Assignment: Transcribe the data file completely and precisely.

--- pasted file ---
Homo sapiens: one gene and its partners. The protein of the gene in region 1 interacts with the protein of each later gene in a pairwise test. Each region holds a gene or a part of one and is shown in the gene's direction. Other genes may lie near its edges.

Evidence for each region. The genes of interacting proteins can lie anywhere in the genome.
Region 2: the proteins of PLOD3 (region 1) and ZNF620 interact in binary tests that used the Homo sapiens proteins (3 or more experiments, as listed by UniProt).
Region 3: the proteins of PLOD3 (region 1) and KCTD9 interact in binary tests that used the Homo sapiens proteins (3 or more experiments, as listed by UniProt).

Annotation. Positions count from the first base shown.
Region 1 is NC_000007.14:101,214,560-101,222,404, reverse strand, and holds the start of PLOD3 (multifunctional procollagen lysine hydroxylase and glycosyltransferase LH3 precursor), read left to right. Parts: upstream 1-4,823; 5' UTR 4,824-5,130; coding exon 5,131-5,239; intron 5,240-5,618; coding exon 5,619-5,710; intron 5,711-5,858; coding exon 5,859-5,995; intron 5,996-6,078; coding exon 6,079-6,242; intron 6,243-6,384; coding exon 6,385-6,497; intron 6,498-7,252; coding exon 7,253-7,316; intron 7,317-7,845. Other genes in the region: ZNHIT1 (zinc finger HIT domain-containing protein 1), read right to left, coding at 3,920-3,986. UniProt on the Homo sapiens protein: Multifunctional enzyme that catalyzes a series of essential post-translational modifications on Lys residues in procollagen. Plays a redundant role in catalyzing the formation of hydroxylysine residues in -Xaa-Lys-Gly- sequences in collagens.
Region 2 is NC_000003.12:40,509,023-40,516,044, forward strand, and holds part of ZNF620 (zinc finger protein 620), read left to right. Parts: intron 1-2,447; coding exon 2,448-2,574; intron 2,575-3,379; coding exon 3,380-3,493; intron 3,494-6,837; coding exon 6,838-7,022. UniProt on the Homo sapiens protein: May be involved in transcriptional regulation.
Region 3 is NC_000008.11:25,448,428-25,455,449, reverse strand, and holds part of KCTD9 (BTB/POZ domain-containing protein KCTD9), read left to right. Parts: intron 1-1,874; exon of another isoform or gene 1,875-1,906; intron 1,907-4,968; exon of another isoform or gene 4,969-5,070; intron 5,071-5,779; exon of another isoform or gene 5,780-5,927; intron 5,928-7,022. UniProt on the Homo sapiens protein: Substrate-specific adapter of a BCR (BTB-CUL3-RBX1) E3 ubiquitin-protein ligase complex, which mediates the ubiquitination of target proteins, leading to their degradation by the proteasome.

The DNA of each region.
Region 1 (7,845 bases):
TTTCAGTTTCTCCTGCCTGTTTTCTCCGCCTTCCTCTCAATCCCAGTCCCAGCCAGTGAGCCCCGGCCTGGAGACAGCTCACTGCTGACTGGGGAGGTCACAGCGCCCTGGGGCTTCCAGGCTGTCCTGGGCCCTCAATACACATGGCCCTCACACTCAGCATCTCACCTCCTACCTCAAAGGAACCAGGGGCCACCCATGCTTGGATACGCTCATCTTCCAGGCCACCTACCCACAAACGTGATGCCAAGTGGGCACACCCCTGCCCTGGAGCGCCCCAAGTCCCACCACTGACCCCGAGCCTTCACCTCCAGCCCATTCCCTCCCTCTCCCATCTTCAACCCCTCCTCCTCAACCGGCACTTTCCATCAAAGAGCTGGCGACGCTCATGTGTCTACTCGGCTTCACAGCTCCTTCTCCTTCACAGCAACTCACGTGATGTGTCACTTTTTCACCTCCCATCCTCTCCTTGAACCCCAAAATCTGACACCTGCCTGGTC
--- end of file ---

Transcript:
Homo sapiens: one gene and its partners. The protein of the gene in region 1 interacts with the protein of each later gene in a pairwise test. Each region holds a gene or a part of one and is shown in the gene's direction. Other genes may lie near its edges.

Evidence for each region. The genes of interacting proteins can lie anywhere in the genome.
Region 2: the proteins of PLOD3 (region 1) and ZNF620 interact in binary tests that used the Homo sapiens proteins (3 or more experiments, as listed by UniProt).
Region 3: the proteins of PLOD3 (region 1) and KCTD9 interact in binary tests that used the Homo sapiens proteins (3 or more experiments, as listed by UniProt).

Annotation. Positions count from the first base shown.
Region 1 is NC_000007.14:101,214,560-101,222,404, reverse strand, and holds the start of PLOD3 (multifunctional procollagen lysine hydroxylase and glycosyltransferase LH3 precursor), read left to right. Parts: upstream 1-4,823; 5' UTR 4,824-5,130; coding exon 5,131-5,239; intron 5,240-5,618; coding exon 5,619-5,710; intron 5,711-5,858; coding exon 5,859-5,995; intron 5,996-6,078; coding exon 6,079-6,242; intron 6,243-6,384; coding exon 6,385-6,497; intron 6,498-7,252; coding exon 7,253-7,316; intron 7,317-7,845. Other genes in the region: ZNHIT1 (zinc finger HIT domain-containing protein 1), read right to left, coding at 3,920-3,986. UniProt on the Homo sapiens protein: Multifunctional enzyme that catalyzes a series of essential post-translational modifications on Lys residues in procollagen. Plays a redundant role in catalyzing the formation of hydroxylysine residues in -Xaa-Lys-Gly- sequences in collagens.
Region 2 is NC_000003.12:40,509,023-40,516,044, forward strand, and holds part of ZNF620 (zinc finger protein 620), read left to right. Parts: intron 1-2,447; coding exon 2,448-2,574; intron 2,575-3,379; coding exon 3,380-3,493; intron 3,494-6,837; coding exon 6,838-7,022. UniProt on the Homo sapiens protein: May be involved in transcriptional regulation.
Region 3 is NC_000008.11:25,448,428-25,455,449, reverse strand, and holds part of KCTD9 (BTB/POZ domain-containing protein KCTD9), read left to right. Parts: intron 1-1,874; exon of another isoform or gene 1,875-1,906; intron 1,907-4,968; exon of another isoform or gene 4,969-5,070; intron 5,071-5,779; exon of another isoform or gene 5,780-5,927; intron 5,928-7,022. UniProt on the Homo sapiens protein: Substrate-specific adapter of a BCR (BTB-CUL3-RBX1) E3 ubiquitin-protein ligase complex, which mediates the ubiquitination of target proteins, leading to their degradation by the proteasome.

The DNA of each region.
Region 1 (7,845 bases):
TTTCAGTTTCTCCTGCCTGTTTTCTCCGCCTTCCTCTCAATCCCAGTCCCAGCCAGTGAGCCCCGGCCTGGAGACAGCTCACTGCTGACTGGGGAGGTCACAGCGCCCTGGGGCTTCCAGGCTGTCCTGGGCCCTCAATACACATGGCCCTCACACTCAGCATCTCACCTCCTACCTCAAAGGAACCAGGGGCCACCCATGCTTGGATACGCTCATCTTCCAGGCCACCTACCCACAAACGTGATGCCAAGTGGGCACACCCCTGCCCTGGAGCGCCCCAAGTCCCACCACTGACCCCGAGCCTTCACCTCCAGCCCATTCCCTCCCTCTCCCATCTTCAACCCCTCCTCCTCAACCGGCACTTTCCATCAAAGAGCTGGCGACGCTCATGTGTCTACTCGGCTTCACAGCTCCTTCTCCTTCACAGCAACTCACGTGATGTGTCACTTTTTCACCTCCCATCCTCTCCTTGAACCCCAAAATCTGACACCTGCCTGGTC